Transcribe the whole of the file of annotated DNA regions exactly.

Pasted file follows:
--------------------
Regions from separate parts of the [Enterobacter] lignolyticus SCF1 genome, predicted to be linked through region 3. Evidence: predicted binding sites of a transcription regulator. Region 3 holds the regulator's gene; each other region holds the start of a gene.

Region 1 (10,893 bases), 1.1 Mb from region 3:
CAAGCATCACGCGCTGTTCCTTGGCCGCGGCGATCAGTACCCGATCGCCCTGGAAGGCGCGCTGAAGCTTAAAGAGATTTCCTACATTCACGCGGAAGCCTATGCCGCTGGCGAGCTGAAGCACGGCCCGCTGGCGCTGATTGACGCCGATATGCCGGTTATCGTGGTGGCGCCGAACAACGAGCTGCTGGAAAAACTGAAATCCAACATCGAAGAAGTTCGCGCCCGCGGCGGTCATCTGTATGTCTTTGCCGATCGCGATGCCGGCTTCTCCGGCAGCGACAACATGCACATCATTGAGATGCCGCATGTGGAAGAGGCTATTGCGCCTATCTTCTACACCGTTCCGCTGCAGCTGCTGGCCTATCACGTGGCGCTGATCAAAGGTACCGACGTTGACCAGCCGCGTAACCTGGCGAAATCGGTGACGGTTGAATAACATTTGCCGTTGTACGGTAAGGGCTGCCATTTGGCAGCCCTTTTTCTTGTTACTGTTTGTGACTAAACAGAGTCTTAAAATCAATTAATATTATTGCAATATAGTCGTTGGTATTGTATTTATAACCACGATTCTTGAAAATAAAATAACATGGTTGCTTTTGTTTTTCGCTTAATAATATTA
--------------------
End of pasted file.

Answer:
Regions from separate parts of the [Enterobacter] lignolyticus SCF1 genome, predicted to be linked through region 3. Evidence: predicted binding sites of a transcription regulator. Region 3 holds the regulator's gene; each other region holds the start of a gene.

Region 1 (10,893 bases), 1.1 Mb from region 3:
CAAGCATCACGCGCTGTTCCTTGGCCGCGGCGATCAGTACCCGATCGCCCTGGAAGGCGCGCTGAAGCTTAAAGAGATTTCCTACATTCACGCGGAAGCCTATGCCGCTGGCGAGCTGAAGCACGGCCCGCTGGCGCTGATTGACGCCGATATGCCGGTTATCGTGGTGGCGCCGAACAACGAGCTGCTGGAAAAACTGAAATCCAACATCGAAGAAGTTCGCGCCCGCGGCGGTCATCTGTATGTCTTTGCCGATCGCGATGCCGGCTTCTCCGGCAGCGACAACATGCACATCATTGAGATGCCGCATGTGGAAGAGGCTATTGCGCCTATCTTCTACACCGTTCCGCTGCAGCTGCTGGCCTATCACGTGGCGCTGATCAAAGGTACCGACGTTGACCAGCCGCGTAACCTGGCGAAATCGGTGACGGTTGAATAACATTTGCCGTTGTACGGTAAGGGCTGCCATTTGGCAGCCCTTTTTCTTGTTACTGTTTGTGACTAAACAGAGTCTTAAAATCAATTAATATTATTGCAATATAGTCGTTGGTATTGTATTTATAACCACGATTCTTGAAAATAAAATAACATGGTTGCTTTTGTTTTTCGCTTAATAATATTA